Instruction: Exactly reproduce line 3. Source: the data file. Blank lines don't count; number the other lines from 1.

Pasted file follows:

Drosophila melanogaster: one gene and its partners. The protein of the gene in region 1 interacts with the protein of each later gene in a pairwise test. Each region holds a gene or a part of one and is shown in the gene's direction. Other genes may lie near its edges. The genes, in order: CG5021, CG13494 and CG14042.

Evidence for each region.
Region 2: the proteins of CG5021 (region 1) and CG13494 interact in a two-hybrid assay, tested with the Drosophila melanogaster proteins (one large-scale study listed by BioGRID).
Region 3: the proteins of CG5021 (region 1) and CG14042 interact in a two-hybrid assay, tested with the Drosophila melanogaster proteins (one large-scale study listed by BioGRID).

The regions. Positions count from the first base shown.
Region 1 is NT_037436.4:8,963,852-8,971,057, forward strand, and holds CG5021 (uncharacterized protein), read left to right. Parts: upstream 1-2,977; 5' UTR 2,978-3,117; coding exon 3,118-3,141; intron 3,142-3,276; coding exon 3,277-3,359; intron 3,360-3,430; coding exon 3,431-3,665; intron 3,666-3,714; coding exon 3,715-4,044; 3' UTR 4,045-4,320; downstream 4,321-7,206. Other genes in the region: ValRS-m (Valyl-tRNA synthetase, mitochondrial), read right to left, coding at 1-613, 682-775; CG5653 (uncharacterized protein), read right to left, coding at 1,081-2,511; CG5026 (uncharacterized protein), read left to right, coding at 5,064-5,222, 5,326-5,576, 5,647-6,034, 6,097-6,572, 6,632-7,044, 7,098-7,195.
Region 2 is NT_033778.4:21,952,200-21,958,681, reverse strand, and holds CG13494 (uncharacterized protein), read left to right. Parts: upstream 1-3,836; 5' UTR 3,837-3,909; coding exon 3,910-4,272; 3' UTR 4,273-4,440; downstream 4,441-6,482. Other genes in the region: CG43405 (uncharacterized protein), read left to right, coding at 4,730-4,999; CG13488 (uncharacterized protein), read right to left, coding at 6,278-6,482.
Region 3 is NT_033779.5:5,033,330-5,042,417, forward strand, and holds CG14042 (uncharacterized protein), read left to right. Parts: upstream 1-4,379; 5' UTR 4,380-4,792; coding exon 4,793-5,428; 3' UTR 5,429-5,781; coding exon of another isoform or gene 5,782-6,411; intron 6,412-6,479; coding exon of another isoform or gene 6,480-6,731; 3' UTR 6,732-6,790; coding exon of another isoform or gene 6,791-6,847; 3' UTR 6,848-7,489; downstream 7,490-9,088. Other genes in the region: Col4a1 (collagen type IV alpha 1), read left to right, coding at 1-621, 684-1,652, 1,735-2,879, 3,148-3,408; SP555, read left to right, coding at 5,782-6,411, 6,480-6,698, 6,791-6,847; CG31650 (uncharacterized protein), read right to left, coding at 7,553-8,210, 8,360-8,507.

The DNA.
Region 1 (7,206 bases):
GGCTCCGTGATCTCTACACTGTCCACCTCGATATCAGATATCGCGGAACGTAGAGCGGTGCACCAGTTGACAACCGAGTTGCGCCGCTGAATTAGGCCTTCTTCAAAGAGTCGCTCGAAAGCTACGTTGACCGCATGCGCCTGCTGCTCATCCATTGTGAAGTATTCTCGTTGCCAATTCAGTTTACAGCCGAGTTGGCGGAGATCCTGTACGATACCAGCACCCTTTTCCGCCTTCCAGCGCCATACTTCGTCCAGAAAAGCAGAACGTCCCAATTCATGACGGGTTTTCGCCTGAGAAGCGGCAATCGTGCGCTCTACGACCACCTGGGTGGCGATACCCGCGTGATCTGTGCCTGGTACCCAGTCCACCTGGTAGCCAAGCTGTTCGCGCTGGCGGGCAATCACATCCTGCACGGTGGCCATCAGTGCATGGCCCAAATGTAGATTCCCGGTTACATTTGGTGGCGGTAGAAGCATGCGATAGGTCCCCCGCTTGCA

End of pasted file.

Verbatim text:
Region 2: the proteins of CG5021 (region 1) and CG13494 interact in a two-hybrid assay, tested with the Drosophila melanogaster proteins (one large-scale study listed by BioGRID).